Caterpillar outbreak surprises Hayden resident

Take a walk around Frank Welsh's property 10 miles south of Hayden and it won't take long to see the scale of the caterpillar infestation there.

If caterpillars sticking to your clothes or falling down the back of your shirt don't convince you, a glance into almost any of the trees on Welsh's 50 acres will reveal hundreds -- if not thousands -- of the leaf-eating insects. Give a tree a shake and the caterpillars will fall to the ground by the dozen.

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Welsh first noticed the problem early last week during a horseback ride around the property with his girlfriend. The two were puzzled as they found themselves being covered by caterpillars. But the real annoyance came when Welsh saw what the caterpillars were doing to his trees -- devouring their leaves, and fast.

"I've never seen anything like this at all, and we've been here for eight years," Welsh said. "I'm really upset about it. I just want to see something done about it."

While walking on his property Wednesday morning, Welsh laments the lack of vegetation on his trees -- the caterpillars are targeting his aspen, scrub oak, sarvis and chokecherry trees -- and describes how lush they usually are this time of year. Welsh said he wanted to spray the caterpillars immediately, but an adjacent property owner wanted time to learn more about them. The neighbor, Doug Kiesau, took some of the caterpillars to the Colorado State University Cooperative Extension Service Office in Steamboat Springs.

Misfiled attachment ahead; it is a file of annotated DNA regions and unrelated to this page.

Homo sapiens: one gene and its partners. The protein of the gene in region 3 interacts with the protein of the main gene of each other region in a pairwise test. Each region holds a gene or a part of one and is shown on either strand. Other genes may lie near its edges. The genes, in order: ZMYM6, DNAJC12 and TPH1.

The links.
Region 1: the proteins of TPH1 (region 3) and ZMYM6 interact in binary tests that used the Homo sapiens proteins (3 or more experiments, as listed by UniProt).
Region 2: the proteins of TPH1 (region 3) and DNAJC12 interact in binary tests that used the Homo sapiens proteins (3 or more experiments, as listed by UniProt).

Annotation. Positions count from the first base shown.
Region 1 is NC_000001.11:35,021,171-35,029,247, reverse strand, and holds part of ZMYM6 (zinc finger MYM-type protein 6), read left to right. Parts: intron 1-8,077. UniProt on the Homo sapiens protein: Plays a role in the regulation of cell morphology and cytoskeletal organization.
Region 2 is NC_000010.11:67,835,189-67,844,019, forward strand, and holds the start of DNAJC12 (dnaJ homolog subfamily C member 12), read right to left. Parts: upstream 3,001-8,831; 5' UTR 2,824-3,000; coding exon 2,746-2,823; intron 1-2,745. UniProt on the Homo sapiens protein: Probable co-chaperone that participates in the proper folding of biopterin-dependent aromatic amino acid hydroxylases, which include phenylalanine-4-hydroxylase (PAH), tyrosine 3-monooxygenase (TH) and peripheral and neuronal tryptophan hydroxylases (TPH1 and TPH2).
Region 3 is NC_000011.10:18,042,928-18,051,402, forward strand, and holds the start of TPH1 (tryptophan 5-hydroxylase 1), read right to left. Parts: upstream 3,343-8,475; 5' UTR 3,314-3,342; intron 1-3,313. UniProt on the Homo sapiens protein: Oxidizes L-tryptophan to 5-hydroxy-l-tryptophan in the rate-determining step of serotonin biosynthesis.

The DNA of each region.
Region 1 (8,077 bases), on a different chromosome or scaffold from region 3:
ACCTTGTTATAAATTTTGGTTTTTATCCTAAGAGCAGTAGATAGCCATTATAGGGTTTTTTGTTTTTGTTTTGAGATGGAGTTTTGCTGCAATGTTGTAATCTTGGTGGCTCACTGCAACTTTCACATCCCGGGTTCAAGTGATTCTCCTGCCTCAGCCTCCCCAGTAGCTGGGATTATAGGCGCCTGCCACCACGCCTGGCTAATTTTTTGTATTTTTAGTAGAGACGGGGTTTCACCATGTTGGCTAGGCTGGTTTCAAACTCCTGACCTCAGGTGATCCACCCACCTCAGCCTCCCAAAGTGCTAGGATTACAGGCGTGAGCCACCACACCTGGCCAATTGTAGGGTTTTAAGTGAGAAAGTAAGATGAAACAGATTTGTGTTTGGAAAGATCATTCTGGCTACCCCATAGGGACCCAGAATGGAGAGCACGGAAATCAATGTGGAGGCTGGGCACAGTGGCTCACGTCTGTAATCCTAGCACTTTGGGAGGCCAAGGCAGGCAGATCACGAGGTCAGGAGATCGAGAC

"I don't know what they are," said C.J. Mucklow, the county's extension director. "They're not in any of my books, which is weird."

Mucklow sent the caterpillars to a diagnostic lab at Colorado State University and hopes to hear back from lab scientists before the end of the week. He said the Extension Office has received several calls about the insects and that the caterpillars appear to be spread from South Routt to west of Craig.

Mucklow won't know much about the caterpillars, how their outbreak came about or what to do about them until he hears back from the diagnostic lab. He is "pretty sure" it is a native outbreak, which is not necessarily uncommon for Routt County. Mucklow said the last similar outbreak was of tent caterpillars about a decade ago. Mucklow said the outbreak was mostly likely the result of a perfect storm of conditions that led to a population explosion.

Fearing the caterpillars will soon enter their larvae stage and lay eggs, Welsh still hopes to kill them by spraying as soon as possible. He plans to have the insecticide carbaryl, also known by its trade name Sevin, sprayed by airplane as soon as the weather permits. According to the Environmental Protection Agency, carbaryl is one of the most widely used broad-spectrum insecticides in agriculture and residential pet, lawn and garden markets. Among its ecological risks, carbaryl can be especially harmful to honeybee populations.

"No insecticide separates good insects from bad ones," Mucklow said. However, spraying early or late in the day, as Welsh plans to do, can mitigate the risk to beneficial insects, and Mucklow said carbaryl is a viable option for those looking to eradicate the caterpillars.

Welsh is a plumbing contractor, so the caterpillars don't pose any sort of financial setback. And while the caterpillars are proving an annoyance to many, Mucklow said there shouldn't be any economic consequences.

"It's not an agronomic problem," Mucklow said. "It's a horticultural and aesthetic problem."

In the past, Mucklow said caterpillars have never killed a healthy tree in the county, although any tree that is weakened runs that risk. He said the county might see some bad growth for a time as a result of the caterpillars, but "this is not the end of trees in Routt County."

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